forward in the process, but this will most likely be a project completed by small steps. We already have bricks needed for the building, plus a few other basic materials.
We would have actually been able to purchase much more of the needed building materials, but the present food/clothing/malaria crisis has taken most of the money that has been donated. We are very thankful for those who gave, since it provided much relief for the orphans.
The high food prices continue, and three of the orphans are presently in the hospital with malaria, but I would like to take this time to talk about the building that I am praying can be finished before the next rain season.
The church had in mind to build quite a large building for the girls (30 X 48), which they said would sleep up to 70 girls. They are thinking of future needs, and I don’t mind saying that it is a little frightening to me to learn that the need is this great.
Presently however, the orphanage has only 42 children—boys and girls. I suggested to Joel to partition the building so that it could house all of the orphans that are there at this time, girls on one end and boys on the other. The present situation for the boys is not much better than that of the girl’s, and I thought that this might be a
better use of the building at this
|Present Boy's Dorm|
Having very little knowledge of local customs, I suspected that there may be cultural reasons for not doing this, reasons of which I was not aware. Just as I suspected, Joel responded that he did not know if the government would allow the boys and girls to be housed in the same building, even with a solid partition. It was for “security” reasons, he said.
I then suggested two smaller buildings, with a plan for expansion when that would become necessary. More cost, but it would better meet present needs. Joel said that he would go into Kisii town to speak with the Kenyan building authorities.
|The Girls Inside Their Dorm|
I guess I do not have an outside photo of the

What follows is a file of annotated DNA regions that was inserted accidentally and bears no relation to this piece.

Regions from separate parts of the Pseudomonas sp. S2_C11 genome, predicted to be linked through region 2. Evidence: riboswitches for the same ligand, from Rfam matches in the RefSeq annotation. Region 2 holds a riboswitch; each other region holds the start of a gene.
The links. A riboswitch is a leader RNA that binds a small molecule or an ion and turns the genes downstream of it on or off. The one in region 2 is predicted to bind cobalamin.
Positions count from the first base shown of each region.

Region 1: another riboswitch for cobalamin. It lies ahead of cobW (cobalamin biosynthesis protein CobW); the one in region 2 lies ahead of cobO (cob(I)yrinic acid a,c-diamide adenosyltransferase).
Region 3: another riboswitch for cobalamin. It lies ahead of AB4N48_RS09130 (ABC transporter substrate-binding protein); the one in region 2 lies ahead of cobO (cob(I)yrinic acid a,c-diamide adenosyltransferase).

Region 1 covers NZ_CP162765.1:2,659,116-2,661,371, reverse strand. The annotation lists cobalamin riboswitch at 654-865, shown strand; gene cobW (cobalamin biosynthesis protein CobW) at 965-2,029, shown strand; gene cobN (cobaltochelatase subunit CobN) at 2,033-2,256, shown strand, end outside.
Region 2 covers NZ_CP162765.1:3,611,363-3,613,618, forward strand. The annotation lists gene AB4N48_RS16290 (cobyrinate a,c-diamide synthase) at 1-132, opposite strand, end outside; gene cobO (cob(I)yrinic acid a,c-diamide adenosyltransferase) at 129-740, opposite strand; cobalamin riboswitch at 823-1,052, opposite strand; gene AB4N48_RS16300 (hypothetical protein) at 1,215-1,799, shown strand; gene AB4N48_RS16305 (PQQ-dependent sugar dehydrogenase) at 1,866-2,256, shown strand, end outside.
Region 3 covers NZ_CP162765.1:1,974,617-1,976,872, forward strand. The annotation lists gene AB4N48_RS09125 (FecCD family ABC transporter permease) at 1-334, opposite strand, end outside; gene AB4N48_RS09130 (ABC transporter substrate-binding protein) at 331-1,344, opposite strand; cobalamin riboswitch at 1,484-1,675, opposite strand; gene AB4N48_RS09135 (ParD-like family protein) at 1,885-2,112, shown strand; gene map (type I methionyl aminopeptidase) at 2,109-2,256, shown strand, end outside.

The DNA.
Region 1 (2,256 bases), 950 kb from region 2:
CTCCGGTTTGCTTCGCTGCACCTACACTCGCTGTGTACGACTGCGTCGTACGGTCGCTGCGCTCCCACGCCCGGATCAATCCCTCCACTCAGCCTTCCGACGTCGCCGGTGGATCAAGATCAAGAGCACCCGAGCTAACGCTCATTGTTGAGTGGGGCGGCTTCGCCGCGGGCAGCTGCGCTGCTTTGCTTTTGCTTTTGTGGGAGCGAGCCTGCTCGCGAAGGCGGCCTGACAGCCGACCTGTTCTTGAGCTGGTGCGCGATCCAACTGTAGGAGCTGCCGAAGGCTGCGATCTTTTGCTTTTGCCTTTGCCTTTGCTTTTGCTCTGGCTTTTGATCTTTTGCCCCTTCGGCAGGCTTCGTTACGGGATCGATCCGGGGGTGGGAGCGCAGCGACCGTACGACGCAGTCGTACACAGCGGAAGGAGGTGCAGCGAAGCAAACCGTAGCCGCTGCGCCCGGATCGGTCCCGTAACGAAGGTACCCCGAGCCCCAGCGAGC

Girl's dorm, but it is just a corner room of the
already small mud house where the pastor lives
with his wife and two small children
The end result is that the government will allow the common housing, given certain restrictions. To build under these restrictions will also increase the cost of the original plans somewhat, but nowhere near constructing two separate buildings. Since they have not yet begun to build, nothing is lost, so we continue to move ahead in short steps.
You can see that the care of these orphaned children is a large commitment. In some quiet moments that I have, it still sometimes hits me quite hard that the Lord has put this upon me in this twilight stage of my life. It is not what I had in mind for my life and something that I ran from for about a year until I could run no more.
I see no end to this work for me—no retirement, but I must say that it is a great honor to me that the Lord would entrust this to me. Certainly there are others who are much better equipped, but I have sought to serve God through serving his church my entire adult life. I am grateful (at least in some ways) that even in my old age, he still considers me trustworthy.
It is a ministry that is so far beyond me that I actually have no hope of being able to do it. This work is so large for me that it requires a young lad’s lunch. I think I have mentioned that before, but I will explain more in the next Kisii Report.